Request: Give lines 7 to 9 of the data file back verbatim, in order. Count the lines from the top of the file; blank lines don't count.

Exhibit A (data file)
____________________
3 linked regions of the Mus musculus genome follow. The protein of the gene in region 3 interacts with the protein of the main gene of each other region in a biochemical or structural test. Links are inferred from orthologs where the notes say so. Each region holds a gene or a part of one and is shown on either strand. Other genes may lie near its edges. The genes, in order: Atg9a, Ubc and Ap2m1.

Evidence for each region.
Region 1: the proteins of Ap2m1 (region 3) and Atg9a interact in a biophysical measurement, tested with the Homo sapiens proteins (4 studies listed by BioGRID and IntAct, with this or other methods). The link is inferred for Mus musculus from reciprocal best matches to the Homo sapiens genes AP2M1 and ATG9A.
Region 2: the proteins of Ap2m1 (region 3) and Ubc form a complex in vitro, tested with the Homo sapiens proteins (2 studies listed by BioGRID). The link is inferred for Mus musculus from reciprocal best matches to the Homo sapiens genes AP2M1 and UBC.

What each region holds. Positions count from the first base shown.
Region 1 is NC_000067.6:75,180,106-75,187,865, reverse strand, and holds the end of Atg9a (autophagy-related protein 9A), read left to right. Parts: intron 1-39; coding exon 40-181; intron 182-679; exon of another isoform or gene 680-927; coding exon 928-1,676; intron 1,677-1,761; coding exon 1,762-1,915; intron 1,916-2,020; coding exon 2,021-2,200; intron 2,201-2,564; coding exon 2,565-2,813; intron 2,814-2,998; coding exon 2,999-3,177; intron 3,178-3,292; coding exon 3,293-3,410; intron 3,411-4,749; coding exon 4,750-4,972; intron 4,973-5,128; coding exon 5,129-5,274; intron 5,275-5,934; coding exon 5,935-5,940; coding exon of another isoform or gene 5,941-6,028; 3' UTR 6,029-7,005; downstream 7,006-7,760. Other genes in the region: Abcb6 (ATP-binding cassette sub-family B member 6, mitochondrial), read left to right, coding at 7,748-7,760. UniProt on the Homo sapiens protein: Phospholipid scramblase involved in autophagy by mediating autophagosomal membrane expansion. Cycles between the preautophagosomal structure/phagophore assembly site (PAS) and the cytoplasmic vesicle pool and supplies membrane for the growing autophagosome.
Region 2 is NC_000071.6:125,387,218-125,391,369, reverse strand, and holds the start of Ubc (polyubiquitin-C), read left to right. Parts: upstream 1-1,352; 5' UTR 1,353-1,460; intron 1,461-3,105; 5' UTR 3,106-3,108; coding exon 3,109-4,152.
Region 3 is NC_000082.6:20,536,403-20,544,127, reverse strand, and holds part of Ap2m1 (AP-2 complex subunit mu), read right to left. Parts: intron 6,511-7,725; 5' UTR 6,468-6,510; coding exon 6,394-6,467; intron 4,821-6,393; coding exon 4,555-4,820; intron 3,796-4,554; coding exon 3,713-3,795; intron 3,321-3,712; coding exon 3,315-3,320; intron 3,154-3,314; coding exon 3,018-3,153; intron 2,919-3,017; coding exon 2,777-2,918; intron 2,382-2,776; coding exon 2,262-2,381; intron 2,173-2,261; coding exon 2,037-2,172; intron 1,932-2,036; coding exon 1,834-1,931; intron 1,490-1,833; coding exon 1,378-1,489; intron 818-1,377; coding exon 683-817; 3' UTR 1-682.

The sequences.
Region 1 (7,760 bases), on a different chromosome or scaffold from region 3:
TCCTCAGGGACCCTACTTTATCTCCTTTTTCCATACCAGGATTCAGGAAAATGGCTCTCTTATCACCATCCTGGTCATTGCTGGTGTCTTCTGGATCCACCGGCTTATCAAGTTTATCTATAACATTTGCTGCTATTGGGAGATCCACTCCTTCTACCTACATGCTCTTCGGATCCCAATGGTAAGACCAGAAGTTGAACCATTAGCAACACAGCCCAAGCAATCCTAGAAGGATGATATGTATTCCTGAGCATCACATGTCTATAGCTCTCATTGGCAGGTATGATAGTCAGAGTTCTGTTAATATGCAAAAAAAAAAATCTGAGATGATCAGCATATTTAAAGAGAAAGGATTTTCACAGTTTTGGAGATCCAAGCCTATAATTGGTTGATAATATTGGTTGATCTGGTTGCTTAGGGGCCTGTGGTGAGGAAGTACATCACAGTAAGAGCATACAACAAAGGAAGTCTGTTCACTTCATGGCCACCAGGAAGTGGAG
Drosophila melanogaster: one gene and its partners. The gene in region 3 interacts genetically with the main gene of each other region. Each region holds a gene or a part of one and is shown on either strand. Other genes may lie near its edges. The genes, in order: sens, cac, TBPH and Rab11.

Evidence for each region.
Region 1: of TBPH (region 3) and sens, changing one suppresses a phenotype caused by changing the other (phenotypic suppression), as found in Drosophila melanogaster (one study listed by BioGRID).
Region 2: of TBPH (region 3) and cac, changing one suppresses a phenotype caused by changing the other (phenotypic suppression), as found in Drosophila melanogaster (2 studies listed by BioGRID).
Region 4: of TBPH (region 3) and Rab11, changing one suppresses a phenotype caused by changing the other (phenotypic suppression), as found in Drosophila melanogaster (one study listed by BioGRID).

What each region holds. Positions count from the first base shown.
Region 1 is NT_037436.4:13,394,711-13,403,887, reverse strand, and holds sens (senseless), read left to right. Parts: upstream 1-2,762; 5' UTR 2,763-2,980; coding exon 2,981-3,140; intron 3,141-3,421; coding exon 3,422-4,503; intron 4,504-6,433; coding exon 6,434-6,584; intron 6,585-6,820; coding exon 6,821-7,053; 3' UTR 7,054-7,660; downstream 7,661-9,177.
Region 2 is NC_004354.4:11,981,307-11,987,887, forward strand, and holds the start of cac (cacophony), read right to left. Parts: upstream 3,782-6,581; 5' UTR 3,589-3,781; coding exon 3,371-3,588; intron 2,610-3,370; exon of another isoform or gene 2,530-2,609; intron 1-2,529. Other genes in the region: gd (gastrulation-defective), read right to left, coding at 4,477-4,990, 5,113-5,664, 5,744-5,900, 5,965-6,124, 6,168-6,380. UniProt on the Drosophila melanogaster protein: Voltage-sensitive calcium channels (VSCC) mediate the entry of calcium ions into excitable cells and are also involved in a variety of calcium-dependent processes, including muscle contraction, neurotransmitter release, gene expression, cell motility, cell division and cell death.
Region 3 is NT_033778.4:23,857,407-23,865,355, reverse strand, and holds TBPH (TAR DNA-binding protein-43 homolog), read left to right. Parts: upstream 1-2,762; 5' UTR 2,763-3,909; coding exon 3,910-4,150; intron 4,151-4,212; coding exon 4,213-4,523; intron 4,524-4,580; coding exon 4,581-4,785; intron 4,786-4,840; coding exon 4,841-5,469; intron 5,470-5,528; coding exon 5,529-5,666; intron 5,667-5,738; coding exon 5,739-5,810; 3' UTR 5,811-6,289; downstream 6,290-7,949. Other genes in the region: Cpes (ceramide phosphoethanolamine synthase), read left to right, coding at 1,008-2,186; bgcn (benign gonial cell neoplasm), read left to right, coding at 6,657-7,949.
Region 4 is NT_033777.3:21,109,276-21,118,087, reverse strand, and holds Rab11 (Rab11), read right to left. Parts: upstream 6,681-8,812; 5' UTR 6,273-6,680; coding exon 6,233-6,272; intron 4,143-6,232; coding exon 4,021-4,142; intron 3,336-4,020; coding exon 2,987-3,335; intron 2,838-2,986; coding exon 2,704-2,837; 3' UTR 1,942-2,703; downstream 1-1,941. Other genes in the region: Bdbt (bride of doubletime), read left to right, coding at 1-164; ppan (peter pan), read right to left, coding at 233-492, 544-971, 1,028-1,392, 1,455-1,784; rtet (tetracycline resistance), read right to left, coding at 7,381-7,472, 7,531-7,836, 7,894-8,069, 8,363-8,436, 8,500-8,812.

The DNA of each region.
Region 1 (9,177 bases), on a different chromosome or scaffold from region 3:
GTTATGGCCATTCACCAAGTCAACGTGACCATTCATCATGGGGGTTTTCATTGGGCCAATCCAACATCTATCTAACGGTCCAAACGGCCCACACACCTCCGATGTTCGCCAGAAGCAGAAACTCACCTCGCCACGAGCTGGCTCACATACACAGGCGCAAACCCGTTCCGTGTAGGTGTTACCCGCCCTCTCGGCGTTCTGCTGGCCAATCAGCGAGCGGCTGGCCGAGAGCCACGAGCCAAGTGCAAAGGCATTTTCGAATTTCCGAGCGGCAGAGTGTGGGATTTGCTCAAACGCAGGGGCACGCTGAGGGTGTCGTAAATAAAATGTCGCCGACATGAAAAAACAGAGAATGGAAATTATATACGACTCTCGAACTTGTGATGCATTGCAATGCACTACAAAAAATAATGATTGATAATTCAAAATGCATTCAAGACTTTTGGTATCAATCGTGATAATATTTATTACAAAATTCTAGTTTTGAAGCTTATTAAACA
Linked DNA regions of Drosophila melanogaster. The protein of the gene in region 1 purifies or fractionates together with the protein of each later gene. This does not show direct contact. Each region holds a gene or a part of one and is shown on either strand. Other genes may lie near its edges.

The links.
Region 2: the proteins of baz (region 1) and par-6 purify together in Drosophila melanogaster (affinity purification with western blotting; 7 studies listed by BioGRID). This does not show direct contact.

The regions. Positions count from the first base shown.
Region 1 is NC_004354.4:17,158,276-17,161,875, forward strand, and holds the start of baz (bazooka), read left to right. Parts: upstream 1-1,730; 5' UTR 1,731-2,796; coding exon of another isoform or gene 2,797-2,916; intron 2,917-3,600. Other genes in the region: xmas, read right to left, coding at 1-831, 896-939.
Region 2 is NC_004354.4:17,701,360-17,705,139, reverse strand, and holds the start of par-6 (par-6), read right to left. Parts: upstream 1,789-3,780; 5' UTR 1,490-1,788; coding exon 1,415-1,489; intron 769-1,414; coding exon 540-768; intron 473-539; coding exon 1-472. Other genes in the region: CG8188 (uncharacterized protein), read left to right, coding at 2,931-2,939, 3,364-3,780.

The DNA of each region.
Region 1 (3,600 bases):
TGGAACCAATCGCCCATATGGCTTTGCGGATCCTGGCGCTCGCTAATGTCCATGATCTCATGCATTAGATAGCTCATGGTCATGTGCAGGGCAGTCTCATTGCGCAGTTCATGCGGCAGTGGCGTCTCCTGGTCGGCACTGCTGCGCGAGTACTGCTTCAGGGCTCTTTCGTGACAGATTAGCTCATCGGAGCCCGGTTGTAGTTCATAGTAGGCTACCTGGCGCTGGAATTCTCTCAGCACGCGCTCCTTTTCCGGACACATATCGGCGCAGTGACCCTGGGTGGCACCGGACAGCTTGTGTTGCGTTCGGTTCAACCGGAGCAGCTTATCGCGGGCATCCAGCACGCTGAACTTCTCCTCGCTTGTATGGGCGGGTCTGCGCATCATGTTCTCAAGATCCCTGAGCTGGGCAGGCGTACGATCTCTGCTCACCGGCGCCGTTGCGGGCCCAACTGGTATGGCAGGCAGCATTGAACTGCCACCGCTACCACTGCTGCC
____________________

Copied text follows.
Region 2 is NC_000071.6:125,387,218-125,391,369, reverse strand, and holds the start of Ubc (polyubiquitin-C), read left to right. Parts: upstream 1-1,352; 5' UTR 1,353-1,460; intron 1,461-3,105; 5' UTR 3,106-3,108; coding exon 3,109-4,152.
Region 3 is NC_000082.6:20,536,403-20,544,127, reverse strand, and holds part of Ap2m1 (AP-2 complex subunit mu), read right to left. Parts: intron 6,511-7,725; 5' UTR 6,468-6,510; coding exon 6,394-6,467; intron 4,821-6,393; coding exon 4,555-4,820; intron 3,796-4,554; coding exon 3,713-3,795; intron 3,321-3,712; coding exon 3,315-3,320; intron 3,154-3,314; coding exon 3,018-3,153; intron 2,919-3,017; coding exon 2,777-2,918; intron 2,382-2,776; coding exon 2,262-2,381; intron 2,173-2,261; coding exon 2,037-2,172; intron 1,932-2,036; coding exon 1,834-1,931; intron 1,490-1,833; coding exon 1,378-1,489; intron 818-1,377; coding exon 683-817; 3' UTR 1-682.

The sequences.